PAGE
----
This is related to another questions I asked about making up for some legacy code. I want to make sure I've got the right approach to AUTOINCREMENT and am using it in the right way. Let says I have these tables, for which I will given some kind of award for ingenuity:

ParentTable (
  ParentId INTEGER PRIMARY KEY DEFAULT AUTOINCREMENT,
  ParentName CHAR(30))

ChildTable (
  ChildId INTEGER PRIMARY KEY DEFAULT AUTOINCREMENT,
  ParentId INTEGER,
  ChildName CHAR(30))

I have some hypothetical code that is writing parents and children into these records from dozens of workstations all day, every day. My front end application's table definition contains a space for some code that executes "After insert" to fill the record buffer with the Identity column.

The suggestion in the documentation is to use

SELECT MAX(ParentId) FROM ParentTable

But after a suggestion on this forum I've been experimenting with

SELECT @@Identity

Anyway, my question is this: If two inserts are happening at the "same" time, what happens with that code? What if things happen in the following order:

Connection A: INSERT INTO ParentTable (ParentName) VALUES('ParentA')
  //receives a ParentId of 1
Connection B: INSERT INTO ParentTable (ParentName) VALUES('ParentB')
  //receives a parentId of 2
Connection A: SELECT MAX(ParentId) FROM ParentTable
  //returns "2" so the record buffer and the record on disk are now out of sync
Connection B: SELECT MAX(ParentId) FROM ParentTable
  //return "2" so they record buffer is in sync with the Db

Now when ParentA adds child records they will be attached to ParentB. Am I correct that this could occur? i.e will they be able to do that or does the SELECT always happen before another record can be inserted? Is there a different result if I use

SELECT @@Identity ?

If I'm completely wrong about this, please tell me. The documentation doesn't say anything specific about concurrency, also if I should be asking this on the Clarion (The language I write in) forums instead of here, I will.

I'm using 11.0.1.2661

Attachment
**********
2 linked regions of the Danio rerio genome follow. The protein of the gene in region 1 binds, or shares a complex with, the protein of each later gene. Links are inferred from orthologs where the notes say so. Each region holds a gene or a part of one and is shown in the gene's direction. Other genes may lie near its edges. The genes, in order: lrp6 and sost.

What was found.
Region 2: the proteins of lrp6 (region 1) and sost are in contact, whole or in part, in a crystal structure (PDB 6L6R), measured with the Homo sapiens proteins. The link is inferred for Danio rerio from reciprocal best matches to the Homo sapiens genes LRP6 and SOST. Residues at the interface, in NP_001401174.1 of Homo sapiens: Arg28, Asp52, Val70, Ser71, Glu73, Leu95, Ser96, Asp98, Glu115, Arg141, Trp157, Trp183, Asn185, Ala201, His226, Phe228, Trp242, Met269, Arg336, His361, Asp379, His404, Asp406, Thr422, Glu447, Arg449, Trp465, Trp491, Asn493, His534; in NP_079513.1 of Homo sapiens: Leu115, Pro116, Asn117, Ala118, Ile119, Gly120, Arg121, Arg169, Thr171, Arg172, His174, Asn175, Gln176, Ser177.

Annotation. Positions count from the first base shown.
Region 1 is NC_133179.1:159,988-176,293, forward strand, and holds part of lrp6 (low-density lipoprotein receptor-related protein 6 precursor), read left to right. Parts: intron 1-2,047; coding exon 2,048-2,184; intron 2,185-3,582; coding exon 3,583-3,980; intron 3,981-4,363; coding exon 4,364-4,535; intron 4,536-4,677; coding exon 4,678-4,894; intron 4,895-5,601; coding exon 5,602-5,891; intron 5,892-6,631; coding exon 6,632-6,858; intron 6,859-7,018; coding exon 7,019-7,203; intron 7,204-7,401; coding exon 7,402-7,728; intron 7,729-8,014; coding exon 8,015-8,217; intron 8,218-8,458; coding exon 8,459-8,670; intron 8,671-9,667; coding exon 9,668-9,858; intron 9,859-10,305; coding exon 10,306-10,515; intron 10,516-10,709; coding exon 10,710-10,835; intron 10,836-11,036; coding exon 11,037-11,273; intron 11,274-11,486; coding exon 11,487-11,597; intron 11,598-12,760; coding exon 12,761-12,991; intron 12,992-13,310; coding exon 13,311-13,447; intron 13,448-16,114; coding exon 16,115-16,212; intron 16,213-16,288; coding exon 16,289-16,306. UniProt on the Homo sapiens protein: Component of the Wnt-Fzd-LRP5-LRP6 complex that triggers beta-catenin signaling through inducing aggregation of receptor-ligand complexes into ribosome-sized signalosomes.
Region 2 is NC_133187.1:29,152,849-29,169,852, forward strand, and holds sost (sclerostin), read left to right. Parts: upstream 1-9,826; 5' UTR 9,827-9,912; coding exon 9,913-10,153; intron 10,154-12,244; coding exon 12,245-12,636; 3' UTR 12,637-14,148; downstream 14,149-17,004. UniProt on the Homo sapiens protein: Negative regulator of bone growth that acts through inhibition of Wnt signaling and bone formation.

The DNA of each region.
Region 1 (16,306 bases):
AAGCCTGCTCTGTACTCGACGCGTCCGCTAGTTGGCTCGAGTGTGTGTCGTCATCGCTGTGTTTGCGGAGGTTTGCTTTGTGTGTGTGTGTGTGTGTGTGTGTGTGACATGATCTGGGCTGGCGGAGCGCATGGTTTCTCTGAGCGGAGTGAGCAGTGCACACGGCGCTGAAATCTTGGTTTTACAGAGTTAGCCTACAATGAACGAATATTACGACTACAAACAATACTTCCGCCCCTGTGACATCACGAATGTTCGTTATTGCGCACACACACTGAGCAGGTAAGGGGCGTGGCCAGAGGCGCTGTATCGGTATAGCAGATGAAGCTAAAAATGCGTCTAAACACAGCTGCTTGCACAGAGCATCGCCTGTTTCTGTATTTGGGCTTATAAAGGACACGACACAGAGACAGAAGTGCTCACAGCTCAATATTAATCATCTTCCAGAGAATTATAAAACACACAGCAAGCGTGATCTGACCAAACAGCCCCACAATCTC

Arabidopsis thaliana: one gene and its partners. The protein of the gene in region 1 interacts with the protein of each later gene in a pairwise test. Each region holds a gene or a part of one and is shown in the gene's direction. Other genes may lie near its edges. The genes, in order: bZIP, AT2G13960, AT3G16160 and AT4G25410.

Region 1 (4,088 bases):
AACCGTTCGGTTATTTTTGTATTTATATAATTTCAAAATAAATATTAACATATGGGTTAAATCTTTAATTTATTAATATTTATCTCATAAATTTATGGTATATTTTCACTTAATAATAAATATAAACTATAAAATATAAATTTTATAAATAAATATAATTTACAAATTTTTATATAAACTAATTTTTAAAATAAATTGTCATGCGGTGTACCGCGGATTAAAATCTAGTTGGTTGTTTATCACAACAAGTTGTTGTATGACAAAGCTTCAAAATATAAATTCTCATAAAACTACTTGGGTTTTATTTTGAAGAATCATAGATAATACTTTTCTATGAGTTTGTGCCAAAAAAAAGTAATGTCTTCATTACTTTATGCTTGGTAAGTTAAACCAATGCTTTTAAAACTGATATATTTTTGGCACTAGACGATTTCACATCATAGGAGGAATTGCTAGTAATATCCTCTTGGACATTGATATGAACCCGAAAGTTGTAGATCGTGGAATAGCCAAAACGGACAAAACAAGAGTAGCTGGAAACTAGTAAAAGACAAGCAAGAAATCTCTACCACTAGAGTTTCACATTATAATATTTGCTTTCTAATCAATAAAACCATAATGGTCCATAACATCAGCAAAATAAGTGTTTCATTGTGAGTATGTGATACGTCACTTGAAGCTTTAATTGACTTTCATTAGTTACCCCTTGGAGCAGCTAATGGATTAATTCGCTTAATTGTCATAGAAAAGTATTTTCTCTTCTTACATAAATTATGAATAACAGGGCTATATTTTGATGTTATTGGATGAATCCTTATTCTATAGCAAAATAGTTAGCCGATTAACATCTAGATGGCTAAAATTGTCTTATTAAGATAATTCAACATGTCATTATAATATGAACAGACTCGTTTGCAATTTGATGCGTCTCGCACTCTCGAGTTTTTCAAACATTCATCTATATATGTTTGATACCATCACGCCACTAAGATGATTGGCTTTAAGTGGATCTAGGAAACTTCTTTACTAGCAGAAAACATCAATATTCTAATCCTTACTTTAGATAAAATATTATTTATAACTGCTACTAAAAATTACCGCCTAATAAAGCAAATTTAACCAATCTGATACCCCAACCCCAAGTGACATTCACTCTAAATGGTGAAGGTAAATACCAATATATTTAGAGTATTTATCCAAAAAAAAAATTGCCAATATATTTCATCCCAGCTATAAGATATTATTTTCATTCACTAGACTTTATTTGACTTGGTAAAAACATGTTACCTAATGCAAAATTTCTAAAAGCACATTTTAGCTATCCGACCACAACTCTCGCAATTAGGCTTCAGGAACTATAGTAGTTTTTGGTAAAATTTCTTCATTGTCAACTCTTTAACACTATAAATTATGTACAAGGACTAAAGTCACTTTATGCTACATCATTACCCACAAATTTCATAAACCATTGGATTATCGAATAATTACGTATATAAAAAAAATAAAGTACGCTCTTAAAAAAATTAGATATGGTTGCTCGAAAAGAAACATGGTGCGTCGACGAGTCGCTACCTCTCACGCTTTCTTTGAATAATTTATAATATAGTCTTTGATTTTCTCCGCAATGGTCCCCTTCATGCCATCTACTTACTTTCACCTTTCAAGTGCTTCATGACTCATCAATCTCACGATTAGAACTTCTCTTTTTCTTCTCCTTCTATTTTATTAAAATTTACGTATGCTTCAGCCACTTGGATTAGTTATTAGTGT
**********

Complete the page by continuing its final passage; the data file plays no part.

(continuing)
Thanks in advance

asked 25 Oct '13, 10:08

samrae's gravatar image

samrae
2114618
accept rate: 50%

1

Thank you very much. You've all answered my question.

Thanks again, Sam

(30 Oct '13, 06:52) samrae
1

"The suggestion in the documentation is to use SELECT MAX(ParentId) FROM ParentTable"

Where exactly did you find that suggestion? It needs to be removed.

(30 Oct '13, 07:19) Breck Carter

One further disadvantage of the SELECT MAX() approach should be mentioned:

It allows the re-use of primary keys in case the row with the highest PK value is deleted - the next entered row will then get the same PK value again. In many situations (and particularly in distributed/replicated databases) that is a no-go.

In contrast, DEFAULT AUTOINCREMENTs (and the get_identity() function that works similar) do not re-use values.

(01 Nov '13, 07:09) Volker Barth

If you use select @@identity sql anywhere returns the correct value for you connection, doesn't share @@identity value between connections. I don't think SELECT max() works the same, here you can have several problems. Bye

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answered 25 Oct '13, 10:16

Giorgio%20Papagno's gravatar image

Giorgio Papagno
3062410
accept rate: 20%

Yes, doing a SELECT MAX(ParentID) could allow a connection to get a value that another connection has entered before. You should not use that approach, it's apparently error-prone.

In contrast, @@identity is a connection-specific variable, and as such, will return different values for different connections. When your connection has just entered a row in a table with a DEFAULT AUTOINCREMENT column, querying "SELECT @@Identity" afterwards will just return that value, so different connections do not disturb each other here. That's the recommended approach (if you do not use get_identity() to get a new value beforehand).

Note the following quote from the docs:

@@identity and triggers

When an insert causes referential integrity actions or fires a trigger, @@identity behaves like a stack. For example, if an insert into a table T1 (with an IDENTITY or AUTOINCREMENT column) fires a trigger that inserts a row into table T2 (also with an IDENTITY or AUTOINCREMENT column), then the value returned to the application or procedure which carried out the insert is the value inserted into T1. Within the trigger, @@identity has the T1 value before the insert into T2 and the T2 value after. The trigger can copy the values to local variables if it needs to access both.

That's even more reason to use that variable - it behaves smart:)

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answered 25 Oct '13, 10:22

Volker%20Barth's gravatar image

Volker Barth
29.6k294444650
accept rate: 32%

edited 05 Nov '13, 04:28

You may also consider this related question with more discussion on how to get the newest ID:

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answered 25 Oct '13, 11:02

Volker%20Barth's gravatar image

Volker Barth
29.6k294444650
accept rate: 32%

I'll often use get_identity('table_name',RecCount). This lets me get 1 or more unique record id's for a table in a pre-allocated fashion. I can then build/insert the records with the allocated id numbers.

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answered 31 Oct '13, 07:55

BudDurland's gravatar image

BudDurland
3169920
accept rate: 0%

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question asked: 25 Oct '13, 10:08

question was seen: 1,823 times

last updated: 05 Nov '13, 04:28